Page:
Officials at the National Aquarium in Baltimore are breathing easier, now that a bottlenose dolphin calf born there last month seems to be getting stronger.
The calf, born March 26, appears to be gaining weight again after returning to a more normal nursing pattern, senior mammalogist Nedra Hecker said yesterday.
Last week, officials were concerned because the calf was losing weight and didn't appear to be getting the nourishment it needed.
"It was scary," Mrs. Hecker said.
"We're still concerned about the calf. . . . It's still at risk," she said. "But we're feeling better about it."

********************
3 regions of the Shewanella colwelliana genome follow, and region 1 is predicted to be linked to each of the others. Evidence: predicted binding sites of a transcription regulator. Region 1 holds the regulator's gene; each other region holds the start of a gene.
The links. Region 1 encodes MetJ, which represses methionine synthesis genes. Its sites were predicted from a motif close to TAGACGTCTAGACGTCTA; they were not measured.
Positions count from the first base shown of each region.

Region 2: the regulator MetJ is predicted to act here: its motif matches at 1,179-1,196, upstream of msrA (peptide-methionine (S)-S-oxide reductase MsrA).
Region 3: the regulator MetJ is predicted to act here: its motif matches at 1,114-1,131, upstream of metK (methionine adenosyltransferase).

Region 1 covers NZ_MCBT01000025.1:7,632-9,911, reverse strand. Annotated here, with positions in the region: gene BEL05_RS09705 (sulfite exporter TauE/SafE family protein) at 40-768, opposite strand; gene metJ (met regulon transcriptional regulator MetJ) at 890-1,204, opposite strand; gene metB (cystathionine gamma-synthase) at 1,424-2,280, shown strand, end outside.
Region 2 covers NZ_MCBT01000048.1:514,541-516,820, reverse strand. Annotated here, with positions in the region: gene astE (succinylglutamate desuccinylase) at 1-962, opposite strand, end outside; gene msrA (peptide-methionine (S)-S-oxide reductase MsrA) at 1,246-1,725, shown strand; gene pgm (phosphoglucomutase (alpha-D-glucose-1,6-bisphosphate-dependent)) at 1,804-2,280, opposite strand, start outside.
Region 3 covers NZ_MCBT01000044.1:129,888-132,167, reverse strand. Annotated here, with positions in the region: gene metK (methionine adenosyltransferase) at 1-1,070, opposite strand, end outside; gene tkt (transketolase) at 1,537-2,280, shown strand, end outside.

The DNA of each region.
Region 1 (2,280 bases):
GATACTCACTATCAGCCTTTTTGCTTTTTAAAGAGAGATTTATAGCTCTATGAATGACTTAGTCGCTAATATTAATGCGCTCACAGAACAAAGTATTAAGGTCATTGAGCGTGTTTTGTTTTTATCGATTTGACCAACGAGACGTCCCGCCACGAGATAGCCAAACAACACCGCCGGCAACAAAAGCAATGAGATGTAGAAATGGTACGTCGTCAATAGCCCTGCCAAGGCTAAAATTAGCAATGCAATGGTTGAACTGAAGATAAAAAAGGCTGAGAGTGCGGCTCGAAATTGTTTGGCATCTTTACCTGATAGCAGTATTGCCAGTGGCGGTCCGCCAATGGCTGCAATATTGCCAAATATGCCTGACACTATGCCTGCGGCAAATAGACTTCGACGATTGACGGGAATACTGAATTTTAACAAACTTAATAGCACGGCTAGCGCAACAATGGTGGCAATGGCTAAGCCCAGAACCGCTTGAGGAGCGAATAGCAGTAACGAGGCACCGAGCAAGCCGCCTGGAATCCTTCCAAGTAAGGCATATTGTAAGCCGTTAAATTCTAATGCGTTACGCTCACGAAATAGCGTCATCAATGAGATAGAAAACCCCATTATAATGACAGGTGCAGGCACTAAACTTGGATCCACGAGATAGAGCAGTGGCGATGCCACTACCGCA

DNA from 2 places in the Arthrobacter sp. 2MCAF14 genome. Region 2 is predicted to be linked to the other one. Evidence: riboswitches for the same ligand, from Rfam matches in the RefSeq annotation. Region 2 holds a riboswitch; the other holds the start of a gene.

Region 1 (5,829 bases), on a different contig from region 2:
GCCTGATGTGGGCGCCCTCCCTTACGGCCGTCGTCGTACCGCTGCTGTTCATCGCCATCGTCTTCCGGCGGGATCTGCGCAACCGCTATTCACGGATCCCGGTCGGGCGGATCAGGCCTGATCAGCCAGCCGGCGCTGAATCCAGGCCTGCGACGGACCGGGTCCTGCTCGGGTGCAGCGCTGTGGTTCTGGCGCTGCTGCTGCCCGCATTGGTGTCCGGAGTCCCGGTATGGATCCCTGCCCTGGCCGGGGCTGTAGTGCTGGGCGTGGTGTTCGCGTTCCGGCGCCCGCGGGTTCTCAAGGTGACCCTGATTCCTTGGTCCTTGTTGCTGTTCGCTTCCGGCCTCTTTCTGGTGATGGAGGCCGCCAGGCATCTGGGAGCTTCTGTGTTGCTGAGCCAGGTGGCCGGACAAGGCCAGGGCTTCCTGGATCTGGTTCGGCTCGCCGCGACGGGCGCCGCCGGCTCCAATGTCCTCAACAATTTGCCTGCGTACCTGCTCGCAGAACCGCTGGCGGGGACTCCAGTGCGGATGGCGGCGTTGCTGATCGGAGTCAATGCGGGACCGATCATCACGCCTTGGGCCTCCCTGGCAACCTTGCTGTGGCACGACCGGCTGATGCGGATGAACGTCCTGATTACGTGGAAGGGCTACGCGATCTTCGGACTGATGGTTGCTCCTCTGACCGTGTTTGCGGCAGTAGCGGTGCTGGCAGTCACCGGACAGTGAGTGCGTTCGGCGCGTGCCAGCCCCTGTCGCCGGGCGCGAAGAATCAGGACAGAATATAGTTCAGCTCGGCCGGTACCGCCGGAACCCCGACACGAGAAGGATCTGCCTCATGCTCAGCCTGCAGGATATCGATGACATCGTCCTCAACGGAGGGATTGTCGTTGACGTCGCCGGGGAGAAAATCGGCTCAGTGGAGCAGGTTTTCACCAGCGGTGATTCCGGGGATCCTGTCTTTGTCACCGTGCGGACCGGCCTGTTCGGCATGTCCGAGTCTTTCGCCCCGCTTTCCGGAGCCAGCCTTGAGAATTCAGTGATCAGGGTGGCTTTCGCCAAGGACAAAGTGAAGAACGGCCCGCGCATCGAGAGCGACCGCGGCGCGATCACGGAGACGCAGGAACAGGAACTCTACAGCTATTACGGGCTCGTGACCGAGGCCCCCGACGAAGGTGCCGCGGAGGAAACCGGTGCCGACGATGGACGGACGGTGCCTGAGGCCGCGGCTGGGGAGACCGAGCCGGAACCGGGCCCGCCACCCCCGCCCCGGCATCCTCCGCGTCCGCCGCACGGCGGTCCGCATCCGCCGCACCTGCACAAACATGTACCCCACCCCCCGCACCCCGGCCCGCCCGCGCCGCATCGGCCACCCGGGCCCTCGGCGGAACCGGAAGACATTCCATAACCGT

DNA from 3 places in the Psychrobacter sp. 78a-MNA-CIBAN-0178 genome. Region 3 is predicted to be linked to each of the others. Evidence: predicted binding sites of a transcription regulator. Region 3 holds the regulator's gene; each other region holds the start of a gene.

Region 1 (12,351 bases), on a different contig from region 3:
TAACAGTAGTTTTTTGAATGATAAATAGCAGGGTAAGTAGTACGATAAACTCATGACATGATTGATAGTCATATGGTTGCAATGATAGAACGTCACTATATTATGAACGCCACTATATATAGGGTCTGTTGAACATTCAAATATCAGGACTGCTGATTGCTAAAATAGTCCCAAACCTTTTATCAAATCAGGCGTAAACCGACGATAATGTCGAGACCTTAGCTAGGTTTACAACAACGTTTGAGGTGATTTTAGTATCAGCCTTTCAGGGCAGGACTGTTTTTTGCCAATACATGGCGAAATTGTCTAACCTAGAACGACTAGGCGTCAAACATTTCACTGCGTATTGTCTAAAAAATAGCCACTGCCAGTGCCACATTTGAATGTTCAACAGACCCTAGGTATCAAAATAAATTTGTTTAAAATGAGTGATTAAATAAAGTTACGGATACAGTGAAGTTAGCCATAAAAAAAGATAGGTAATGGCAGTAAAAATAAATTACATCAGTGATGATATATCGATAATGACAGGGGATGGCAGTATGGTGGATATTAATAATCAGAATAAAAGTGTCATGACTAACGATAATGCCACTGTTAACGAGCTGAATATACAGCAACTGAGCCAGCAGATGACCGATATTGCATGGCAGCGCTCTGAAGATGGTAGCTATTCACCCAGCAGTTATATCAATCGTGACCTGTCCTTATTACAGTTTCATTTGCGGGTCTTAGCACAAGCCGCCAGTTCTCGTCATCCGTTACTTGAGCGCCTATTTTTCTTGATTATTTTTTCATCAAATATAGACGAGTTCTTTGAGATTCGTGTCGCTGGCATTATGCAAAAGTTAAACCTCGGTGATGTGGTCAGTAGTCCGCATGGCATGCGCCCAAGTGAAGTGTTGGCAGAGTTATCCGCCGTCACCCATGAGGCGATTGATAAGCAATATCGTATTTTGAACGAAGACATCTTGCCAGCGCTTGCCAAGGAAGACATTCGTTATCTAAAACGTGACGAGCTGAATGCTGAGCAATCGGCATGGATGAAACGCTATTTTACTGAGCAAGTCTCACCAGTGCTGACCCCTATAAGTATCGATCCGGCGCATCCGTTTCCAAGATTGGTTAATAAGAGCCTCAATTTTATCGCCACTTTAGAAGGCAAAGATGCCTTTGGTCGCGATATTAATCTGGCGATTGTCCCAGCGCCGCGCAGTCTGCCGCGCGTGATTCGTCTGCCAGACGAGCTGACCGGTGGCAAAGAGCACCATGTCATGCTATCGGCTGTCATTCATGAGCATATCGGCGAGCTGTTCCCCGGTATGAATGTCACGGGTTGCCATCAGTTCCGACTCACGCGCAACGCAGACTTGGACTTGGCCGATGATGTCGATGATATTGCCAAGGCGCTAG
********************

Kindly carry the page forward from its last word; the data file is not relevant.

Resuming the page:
In recent days, mammalogists have noticed that the calf seems to be getting better milk from its mother. It also appears to be satisfied after nursing.
Before, it was nursing more often because the mother's milk was of poorer quality, Mrs. Hecker said.
She said the staff had stopped its 24-hour watch of the calf and now keeps an 8 a.m. to 6 p.m. watch.
The calf, born to a dolphin named Hailey, has been playing more and has started to shed its baby skin, which wouldn't occur if the animal were still weak, Mrs. Hecker said.
Hailey's calf was the second dolphin born at the Aquarium last month. Another calf was born March 7, to a dolphin named Shiloh, and it has fared well.
The aquarium had suspended its dolphin shows while Hailey's calf was doing poorly. Now that the 2-week-old calf is improving, the shows have resumed.